2) Watch out for the finer miniature sets (not necessarily travel sets). An under-rated market.
3) Chess Ephemera. For some reason the chess world has spent a lot of money on everything from trophies to special clocks and boards to commemorate famous games and tournaments. A framed scoresheet between two old grandmasters of note is a beautiful piece of history and a delightful item to frame and sit on a wall. Just a few hundred pounds will buy you the best. Only last year a menu from the winners’ dinner in Rejyavik 1972 signed by both Fischer and Spassky went for under £1000 multiply that by 5 within a couple of years. Did Fischer and Spassky both sign anything else other than their game score sheets?
4) Compendiums. Richard Gardner sold one the finest Compendium ever a few years ago for under £10,000. That same item today would have doubled in value. The price of the finest compendiums will not rise too much now but the supply will run out and they are the most beautiful of items in any quality home or office.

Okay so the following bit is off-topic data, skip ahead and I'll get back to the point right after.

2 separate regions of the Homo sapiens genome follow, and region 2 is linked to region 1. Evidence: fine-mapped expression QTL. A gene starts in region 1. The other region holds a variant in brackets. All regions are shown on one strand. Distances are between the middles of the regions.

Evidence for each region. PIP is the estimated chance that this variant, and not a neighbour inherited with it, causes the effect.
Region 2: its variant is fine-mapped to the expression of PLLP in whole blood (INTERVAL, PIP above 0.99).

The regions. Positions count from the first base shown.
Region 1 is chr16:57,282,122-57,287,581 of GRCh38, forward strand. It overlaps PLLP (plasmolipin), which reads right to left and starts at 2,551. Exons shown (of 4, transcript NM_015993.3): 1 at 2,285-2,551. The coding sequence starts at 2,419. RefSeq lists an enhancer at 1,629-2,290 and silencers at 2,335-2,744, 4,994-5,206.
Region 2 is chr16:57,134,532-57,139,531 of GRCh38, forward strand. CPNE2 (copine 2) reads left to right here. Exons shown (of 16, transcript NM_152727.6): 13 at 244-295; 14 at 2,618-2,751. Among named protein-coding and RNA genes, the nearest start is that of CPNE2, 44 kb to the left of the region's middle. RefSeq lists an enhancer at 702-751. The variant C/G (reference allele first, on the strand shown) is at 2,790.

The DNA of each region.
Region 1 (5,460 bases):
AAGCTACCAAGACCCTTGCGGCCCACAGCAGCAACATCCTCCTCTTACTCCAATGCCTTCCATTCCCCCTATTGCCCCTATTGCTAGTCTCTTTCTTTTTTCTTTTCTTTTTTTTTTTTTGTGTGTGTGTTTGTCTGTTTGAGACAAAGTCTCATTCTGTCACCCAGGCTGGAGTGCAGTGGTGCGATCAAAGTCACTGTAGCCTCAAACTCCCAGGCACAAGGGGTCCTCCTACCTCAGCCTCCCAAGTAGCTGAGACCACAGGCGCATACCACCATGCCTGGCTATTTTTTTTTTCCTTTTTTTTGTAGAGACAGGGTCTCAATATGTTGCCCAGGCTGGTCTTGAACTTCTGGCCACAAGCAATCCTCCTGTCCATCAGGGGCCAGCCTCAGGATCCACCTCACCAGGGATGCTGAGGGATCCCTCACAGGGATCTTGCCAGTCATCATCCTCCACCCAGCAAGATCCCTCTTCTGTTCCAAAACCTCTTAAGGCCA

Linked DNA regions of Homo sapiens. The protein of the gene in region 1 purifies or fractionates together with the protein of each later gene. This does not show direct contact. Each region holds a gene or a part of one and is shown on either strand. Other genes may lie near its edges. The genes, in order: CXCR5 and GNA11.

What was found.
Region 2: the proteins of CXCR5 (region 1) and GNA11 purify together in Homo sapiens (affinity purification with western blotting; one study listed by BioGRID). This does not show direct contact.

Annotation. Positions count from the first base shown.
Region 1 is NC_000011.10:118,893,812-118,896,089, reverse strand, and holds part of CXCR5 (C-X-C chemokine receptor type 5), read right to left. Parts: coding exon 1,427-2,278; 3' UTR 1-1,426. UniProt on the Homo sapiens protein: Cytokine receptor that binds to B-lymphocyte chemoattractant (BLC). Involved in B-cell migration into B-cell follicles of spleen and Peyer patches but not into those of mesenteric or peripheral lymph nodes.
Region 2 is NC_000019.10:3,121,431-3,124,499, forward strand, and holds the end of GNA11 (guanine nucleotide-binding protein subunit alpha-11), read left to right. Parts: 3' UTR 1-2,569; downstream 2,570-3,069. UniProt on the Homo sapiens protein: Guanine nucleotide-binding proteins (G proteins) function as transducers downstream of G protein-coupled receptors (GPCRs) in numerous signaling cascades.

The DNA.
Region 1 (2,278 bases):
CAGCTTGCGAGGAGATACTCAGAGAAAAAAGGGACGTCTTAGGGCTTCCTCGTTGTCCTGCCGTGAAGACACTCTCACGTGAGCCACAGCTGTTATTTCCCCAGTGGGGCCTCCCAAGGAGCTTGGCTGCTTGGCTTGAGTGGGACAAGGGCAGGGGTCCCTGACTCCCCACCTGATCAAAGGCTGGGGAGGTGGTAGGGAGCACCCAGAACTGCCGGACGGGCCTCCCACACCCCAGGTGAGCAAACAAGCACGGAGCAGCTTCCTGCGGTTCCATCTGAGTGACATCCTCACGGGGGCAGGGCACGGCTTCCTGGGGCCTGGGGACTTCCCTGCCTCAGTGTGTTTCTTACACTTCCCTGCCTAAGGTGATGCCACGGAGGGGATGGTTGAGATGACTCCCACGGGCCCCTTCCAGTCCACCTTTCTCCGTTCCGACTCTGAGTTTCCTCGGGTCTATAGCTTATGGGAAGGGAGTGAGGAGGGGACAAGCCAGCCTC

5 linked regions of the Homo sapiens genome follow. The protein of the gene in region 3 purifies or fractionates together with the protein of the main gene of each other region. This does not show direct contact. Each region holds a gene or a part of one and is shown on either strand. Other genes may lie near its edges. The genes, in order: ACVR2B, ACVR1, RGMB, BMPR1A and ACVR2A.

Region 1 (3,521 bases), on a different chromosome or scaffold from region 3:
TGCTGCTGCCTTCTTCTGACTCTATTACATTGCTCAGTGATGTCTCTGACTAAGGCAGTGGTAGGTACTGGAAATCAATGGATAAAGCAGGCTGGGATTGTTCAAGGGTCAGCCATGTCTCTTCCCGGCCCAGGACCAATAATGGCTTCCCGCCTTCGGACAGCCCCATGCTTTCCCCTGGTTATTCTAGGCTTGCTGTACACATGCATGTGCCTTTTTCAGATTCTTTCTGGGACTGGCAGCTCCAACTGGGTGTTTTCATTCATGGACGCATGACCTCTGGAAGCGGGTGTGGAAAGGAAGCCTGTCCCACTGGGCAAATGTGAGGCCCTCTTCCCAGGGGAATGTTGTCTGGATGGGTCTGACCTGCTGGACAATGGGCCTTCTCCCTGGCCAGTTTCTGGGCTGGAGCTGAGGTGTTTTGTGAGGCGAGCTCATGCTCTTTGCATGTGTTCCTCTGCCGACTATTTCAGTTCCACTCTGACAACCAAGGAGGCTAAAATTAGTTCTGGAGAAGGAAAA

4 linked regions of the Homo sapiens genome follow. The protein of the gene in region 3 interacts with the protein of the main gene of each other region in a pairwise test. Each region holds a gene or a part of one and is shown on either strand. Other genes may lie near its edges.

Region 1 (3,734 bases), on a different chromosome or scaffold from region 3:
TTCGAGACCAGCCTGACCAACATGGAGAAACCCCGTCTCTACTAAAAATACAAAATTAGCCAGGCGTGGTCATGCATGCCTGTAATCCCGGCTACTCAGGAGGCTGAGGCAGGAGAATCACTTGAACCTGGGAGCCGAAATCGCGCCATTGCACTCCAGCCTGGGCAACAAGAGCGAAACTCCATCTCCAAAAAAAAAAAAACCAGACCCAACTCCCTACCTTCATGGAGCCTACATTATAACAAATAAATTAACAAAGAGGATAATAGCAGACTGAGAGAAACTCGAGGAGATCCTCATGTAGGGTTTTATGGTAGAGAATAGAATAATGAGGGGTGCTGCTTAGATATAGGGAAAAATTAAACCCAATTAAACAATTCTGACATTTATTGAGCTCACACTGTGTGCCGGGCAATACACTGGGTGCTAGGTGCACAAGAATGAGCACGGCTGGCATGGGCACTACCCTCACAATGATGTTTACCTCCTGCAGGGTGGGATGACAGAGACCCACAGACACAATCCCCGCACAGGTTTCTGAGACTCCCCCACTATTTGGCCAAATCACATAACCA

5) 18th Century playing sets and boards
The 18th century was not the greatest of periods for playing sets. Fine knights were not yet the order of the day, bishops were simple and the turning machines were not efficient.
But they are over 200 years old and becoming desperately rare. At the moment you can still buy a set (wood ivory or bone) for a few hundred pounds but that is changing rapidly.